The mother of a slain Randallstown teen is calling for a federal civil rights investigation into the June 13 death of her son.
Chris Brown, mother of Christopher Brown, said in an interview Thursday that she plans to ask the FBI and the U.S. Department of Justice to review the actions of the Baltimore County Police Department and State's Attorney's office.
"I want to take this out of the hands of the Baltimore County Police Department and the state's attorney's hands," said Chris Brown. "I'm trying to take this to the federal level."
Christopher Brown died June 13 of asphyxiation, according to police, citing a state medical examiner's report.
James Laboard, an off-duty police officer, was by a Baltimore County grand jury. He was after a brief hearing Thursday afternoon.
Laboard is accused of chasing Christopher Brown down after someone threw a paving stone at a door to his Randallstown home, about a block away from where Christopher Brown lived. Police said Laboard found Christopher Brown hiding in some bushes and an altercation ensued that resulted in the teen's death.
Chris Brown, the mother of the teen, said she believes her son's neck was broken.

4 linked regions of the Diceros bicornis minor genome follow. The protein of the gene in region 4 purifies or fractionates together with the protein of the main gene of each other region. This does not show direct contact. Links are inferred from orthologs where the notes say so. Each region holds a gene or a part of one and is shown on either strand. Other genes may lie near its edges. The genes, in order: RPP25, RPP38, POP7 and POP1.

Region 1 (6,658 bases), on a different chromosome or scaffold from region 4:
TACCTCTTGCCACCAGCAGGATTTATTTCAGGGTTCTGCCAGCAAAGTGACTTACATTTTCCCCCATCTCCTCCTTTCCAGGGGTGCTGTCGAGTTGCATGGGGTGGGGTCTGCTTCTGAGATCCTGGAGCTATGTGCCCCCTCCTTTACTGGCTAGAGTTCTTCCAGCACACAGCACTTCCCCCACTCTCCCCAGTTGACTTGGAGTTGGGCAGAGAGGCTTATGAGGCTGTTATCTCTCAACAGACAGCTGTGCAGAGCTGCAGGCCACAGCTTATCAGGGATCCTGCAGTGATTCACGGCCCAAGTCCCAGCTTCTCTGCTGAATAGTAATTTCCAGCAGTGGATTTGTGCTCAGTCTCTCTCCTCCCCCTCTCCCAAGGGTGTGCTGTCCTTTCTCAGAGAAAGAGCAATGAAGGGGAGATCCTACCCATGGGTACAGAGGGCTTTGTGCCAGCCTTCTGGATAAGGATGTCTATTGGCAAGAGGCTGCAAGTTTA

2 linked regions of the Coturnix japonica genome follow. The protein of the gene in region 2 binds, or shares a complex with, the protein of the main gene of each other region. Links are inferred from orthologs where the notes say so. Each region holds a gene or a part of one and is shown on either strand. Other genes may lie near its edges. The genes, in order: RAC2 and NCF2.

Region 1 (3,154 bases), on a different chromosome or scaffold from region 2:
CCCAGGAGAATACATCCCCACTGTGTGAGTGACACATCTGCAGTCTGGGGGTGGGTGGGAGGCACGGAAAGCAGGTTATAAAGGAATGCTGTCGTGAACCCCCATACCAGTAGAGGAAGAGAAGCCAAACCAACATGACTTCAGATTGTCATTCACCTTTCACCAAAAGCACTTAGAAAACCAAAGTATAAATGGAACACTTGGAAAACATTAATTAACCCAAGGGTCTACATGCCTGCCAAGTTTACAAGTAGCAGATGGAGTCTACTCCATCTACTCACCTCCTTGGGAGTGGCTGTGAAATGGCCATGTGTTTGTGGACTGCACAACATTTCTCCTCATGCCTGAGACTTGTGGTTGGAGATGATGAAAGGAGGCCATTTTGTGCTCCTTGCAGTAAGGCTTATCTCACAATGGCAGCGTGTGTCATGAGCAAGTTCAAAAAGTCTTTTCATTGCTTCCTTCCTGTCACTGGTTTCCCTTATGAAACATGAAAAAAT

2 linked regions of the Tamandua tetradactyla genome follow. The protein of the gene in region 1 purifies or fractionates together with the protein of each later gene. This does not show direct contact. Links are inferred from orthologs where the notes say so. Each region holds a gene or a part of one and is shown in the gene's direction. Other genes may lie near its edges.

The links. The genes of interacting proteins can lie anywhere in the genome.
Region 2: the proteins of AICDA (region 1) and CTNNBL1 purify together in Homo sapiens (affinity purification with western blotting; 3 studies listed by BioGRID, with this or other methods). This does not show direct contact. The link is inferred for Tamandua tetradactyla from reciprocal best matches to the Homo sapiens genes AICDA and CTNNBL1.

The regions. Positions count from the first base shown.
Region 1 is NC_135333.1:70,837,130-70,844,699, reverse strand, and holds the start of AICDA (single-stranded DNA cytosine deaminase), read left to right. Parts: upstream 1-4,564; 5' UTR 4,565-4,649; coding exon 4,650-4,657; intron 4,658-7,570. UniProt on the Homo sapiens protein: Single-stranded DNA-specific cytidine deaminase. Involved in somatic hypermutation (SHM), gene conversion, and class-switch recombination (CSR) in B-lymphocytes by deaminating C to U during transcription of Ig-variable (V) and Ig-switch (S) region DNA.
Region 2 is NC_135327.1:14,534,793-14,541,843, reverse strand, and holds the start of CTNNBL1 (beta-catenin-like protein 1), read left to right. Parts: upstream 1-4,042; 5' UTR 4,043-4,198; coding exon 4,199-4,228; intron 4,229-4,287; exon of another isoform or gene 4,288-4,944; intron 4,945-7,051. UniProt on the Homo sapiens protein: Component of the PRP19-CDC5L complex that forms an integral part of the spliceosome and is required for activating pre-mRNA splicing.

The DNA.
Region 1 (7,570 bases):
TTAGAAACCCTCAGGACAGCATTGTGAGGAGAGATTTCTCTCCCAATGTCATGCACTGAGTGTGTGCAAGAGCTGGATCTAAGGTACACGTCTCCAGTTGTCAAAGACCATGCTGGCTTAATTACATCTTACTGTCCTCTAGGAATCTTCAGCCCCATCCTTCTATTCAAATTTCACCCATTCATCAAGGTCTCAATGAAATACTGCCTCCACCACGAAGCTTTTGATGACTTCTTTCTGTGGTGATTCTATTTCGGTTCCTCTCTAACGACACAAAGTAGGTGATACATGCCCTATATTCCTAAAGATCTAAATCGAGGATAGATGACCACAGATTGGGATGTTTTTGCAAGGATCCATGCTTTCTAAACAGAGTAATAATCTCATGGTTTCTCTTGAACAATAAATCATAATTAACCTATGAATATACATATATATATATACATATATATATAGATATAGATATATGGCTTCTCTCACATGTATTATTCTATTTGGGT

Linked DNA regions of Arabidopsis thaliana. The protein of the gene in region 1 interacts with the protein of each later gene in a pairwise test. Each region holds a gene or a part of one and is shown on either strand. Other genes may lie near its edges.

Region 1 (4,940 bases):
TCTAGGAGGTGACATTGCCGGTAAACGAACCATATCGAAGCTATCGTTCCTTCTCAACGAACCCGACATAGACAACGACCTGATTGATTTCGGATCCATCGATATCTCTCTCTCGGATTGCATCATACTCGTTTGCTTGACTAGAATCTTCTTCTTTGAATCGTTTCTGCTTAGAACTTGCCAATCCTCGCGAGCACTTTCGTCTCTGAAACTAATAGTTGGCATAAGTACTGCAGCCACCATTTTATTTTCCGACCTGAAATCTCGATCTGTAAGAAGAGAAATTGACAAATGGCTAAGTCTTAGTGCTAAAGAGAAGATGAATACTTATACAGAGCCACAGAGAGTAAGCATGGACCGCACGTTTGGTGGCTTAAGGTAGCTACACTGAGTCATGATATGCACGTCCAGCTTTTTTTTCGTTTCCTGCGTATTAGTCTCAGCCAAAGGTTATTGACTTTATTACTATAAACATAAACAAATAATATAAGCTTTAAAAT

"Christopher was dead already" by the time resuscitation effort began, Chris Brown said.
The charges against Laboard don't go far enough, she added.
"I didn't ask for the death penalty, I didn't ask for life in prison," Chris Brown said. "I asked for a charge of murder."
Russell Neverdon, a Baltimore attorney representing the Brown family, said he expects to complete and file the complaint no later then Friday afternoon.
"We're talking about an excessive use of force and a 4th Amendment violation," Neverdon said. "[Christopher Brown] was seized and his life was taken and that was a clear violation of his liberties."
A police department spokeswoman could not immediately be reached for comment.
Baltimore County State's Attorney Scott Shellenberger declined to comment on the request for an investigation.
"We will continue to cooperate and inform the Brown family on what is going on in their case and continue to work to keep the lines of communication open," Shellenberger said.